Local woman goes the distance for the love of Dachshunds

Elizabeth Farr with her trusted companions Bridget & Nigel

From the pitter patter of little paws to the jingling of leashes and collars, you can hear Elizabeth Farr coming.

The self proclaimed “crazy Dachshund bag lady,” raises money for the veterinary care of rescue Dachshunds, and helps get them placed in forever homes.

“I feel compelled to help Dachshunds,” Farr said. “I hear the stories from the rescues and I have to do something.”

It all started when Farr’s Doberman was having anxiety issues, and needed a friend. She got her first Dachshund from Oregon Dachshund Rescue, a Portland-based no kill shelter with a tendency toward long-torso and short-legged dogs from California, Oregon and Washington.

She began long-distance volunteering for the shelter by making and selling homemade reusable shopping bags at the local farmers’ markets, holiday market, and San Juan Island Co-op. Farr makes the bags from items she finds at thrift stores. Proceeds from Farr’s bags go toward vet bills as many of the dogs that come into the shelter are neglected and require medical attention.

Farr started out with just 14 bags for sale, and now has a pile of them stacked higher than a Dachshund on its hind legs.

In her years of raising funds for “Doxies,” Farr has become more than just a bag lady. She sells decoupaged vintage day cases, vests and sweaters for pets, potted plants, and dog beds made out of sweaters– “so when they lay in them it looks like they’re being held,” she says in cooing voice.

“If it’s not nailed down,” she said. “I’ll try and sell it.”

She’s doing well for these little hot dogs. In 2014 Farr raised over $4000 for the Oregon rescue, and put in over 700 hours making and selling her products. She also makes trips down to Portland several times per year to help make room in the shelter, which becomes inundated with Dachshunds. She calls these trips “dog runs,” and has had as many as five dogs in her car for the ride back to San Juan.

The dogs she picks up are placed at the local animal shelter in Friday Harbor, where they are put up for adoption. From litters of puppies to full grown dogs, the adoption rate of the Dachshunds Farr brings in is good. She feels very satisfied when she sees “alumni doxies,” around town with their new owners.

The most recent round of Dachshunds Farr brought to the local shelter went fast, except for one. Radar is a one-year-old, Basset-Dachshund mix still looking for a home. Farr describes him as an energetic, cheerful and happy dog that was neglected, but not abused.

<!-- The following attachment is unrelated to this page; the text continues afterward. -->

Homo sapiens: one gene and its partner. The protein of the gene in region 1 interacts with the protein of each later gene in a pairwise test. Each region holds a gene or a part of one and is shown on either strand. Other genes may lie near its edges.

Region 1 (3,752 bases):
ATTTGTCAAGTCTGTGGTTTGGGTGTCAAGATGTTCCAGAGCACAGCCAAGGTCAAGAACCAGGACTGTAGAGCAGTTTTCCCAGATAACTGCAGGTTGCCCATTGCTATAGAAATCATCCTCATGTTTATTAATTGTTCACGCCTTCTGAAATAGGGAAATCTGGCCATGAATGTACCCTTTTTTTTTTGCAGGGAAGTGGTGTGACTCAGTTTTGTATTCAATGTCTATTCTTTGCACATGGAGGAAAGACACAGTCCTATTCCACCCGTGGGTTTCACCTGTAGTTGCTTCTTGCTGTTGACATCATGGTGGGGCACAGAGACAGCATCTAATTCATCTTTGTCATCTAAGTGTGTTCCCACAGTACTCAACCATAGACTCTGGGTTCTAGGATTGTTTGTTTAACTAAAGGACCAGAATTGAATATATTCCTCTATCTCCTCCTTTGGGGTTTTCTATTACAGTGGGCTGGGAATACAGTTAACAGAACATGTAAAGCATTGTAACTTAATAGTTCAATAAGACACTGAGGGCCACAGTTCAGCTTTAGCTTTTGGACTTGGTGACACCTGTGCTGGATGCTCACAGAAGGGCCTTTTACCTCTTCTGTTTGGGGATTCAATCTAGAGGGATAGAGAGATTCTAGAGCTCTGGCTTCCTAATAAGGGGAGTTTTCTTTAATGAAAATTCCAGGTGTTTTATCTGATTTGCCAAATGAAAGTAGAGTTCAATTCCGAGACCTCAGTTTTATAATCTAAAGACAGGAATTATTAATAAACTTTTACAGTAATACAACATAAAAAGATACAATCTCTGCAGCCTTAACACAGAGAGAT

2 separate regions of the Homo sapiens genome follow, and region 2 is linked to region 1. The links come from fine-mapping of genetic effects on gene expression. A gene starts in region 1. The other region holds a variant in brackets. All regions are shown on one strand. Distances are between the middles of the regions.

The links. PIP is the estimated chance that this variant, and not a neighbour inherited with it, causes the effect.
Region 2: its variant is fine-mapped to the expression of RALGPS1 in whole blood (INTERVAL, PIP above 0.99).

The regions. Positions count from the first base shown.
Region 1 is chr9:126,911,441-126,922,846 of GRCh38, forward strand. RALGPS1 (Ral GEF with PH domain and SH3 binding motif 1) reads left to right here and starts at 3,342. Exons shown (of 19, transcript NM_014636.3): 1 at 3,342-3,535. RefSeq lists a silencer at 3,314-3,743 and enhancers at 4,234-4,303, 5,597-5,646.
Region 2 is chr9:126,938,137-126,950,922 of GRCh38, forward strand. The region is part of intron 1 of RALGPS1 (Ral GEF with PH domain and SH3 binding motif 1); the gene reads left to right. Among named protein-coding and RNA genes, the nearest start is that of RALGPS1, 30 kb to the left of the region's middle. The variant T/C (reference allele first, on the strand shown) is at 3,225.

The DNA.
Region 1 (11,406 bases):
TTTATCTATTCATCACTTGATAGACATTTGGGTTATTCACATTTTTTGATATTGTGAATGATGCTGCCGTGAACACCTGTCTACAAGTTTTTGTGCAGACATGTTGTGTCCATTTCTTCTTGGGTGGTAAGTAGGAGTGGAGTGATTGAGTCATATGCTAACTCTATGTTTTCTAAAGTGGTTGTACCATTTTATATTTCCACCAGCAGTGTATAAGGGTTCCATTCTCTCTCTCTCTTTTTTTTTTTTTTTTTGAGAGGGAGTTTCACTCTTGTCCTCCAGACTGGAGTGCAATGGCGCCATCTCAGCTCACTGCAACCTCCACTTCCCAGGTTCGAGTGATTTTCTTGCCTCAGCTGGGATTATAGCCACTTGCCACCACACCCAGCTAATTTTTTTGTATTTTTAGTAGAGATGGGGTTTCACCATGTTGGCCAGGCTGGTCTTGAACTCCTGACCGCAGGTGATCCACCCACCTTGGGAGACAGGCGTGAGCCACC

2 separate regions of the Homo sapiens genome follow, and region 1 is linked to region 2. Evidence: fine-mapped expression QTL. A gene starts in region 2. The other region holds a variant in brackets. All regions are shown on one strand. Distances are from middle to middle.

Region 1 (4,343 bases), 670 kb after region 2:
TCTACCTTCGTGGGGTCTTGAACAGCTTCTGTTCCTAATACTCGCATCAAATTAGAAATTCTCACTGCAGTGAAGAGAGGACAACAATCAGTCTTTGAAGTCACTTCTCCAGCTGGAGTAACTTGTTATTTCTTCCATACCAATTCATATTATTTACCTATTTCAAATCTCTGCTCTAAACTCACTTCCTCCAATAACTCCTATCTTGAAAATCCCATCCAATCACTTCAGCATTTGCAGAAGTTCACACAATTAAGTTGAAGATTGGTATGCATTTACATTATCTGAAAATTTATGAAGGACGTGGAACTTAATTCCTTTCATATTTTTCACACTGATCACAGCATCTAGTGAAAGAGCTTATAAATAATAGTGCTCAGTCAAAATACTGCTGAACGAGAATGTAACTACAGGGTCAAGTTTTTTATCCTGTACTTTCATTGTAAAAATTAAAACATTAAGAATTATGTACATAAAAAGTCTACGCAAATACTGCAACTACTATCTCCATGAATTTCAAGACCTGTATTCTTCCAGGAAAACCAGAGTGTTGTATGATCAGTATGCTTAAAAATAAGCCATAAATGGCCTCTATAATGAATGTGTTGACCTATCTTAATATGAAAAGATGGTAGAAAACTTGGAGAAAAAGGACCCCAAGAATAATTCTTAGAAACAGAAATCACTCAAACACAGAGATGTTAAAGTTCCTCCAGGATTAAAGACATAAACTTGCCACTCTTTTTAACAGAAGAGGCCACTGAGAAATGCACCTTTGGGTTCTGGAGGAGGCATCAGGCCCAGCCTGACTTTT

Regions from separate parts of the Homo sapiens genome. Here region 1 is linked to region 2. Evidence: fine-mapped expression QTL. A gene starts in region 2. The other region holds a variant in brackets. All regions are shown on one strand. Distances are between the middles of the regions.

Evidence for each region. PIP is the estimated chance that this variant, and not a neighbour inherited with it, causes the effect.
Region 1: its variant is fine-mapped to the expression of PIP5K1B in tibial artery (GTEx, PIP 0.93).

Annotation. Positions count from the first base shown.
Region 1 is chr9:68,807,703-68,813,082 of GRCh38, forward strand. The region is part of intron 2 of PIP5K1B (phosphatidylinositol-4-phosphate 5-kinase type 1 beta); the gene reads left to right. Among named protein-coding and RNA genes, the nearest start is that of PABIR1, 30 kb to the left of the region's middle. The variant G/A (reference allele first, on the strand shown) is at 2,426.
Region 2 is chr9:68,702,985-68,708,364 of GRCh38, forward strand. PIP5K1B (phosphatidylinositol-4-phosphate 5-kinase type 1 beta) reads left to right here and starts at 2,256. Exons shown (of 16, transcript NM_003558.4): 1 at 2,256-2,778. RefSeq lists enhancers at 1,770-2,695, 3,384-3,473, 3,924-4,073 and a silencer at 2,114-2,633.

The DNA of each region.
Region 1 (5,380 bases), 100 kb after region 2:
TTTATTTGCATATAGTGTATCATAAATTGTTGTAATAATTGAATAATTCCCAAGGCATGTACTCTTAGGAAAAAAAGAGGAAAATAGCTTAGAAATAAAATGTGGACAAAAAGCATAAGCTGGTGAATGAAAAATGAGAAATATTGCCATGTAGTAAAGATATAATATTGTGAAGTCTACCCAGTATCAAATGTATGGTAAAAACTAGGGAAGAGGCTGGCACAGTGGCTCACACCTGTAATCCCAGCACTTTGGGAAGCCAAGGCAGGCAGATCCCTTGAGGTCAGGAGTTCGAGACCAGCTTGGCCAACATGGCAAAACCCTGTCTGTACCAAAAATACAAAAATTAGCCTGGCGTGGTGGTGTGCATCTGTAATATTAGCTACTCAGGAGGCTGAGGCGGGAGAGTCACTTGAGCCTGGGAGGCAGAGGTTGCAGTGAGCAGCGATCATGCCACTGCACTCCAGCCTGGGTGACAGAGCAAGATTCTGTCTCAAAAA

Farr has a big heart filled with stories of triumph and tragedy. Like the time she just happened to be on a dog run down in Oregon when the Dachshund Rescue got word of dog in California that was going to be put down.

Thanks to a slew of people, the dog was transported up the I-5 corridor and Farr received her in Portland. She brought her to back to Friday Harbor, where it turned out the dog was pregnant and gave birth to seven healthy puppies, all of which were adopted from the Island

Then there was the female dog that Farr brought to Friday Harbor after a homeless man surrendered her to the Portland Shelter. The dog developed a cough which turned out to be distemper–a contagious, viral illness with no cure. Farr slept on the floor of the isolation room with the dog the night before she was put down.

But everything she does is worth it, even if Farr can only show a Dachshund a little love in its life. Most of the time, she gets the change to absolutely spoil them. Like her current crew of two, Bridget and Nigel, both clad in stylish vests made from a designer skirt.

“It’s my duty to spoil them,” she said. “And to help pay for as many Dachshunds as I can.”

If you are interested in meeting Radar visit the animal shelter in Friday Harbor, and keep an eye out for Farr’s next round of Dachshunds coming through. Oregon Dachshund Rescue is funded entirely by donations. To donate visit www.odr-inc.org, or buy something from Farr at the next Farmers’ ¬†Market, Feb. 7, at Brickworks.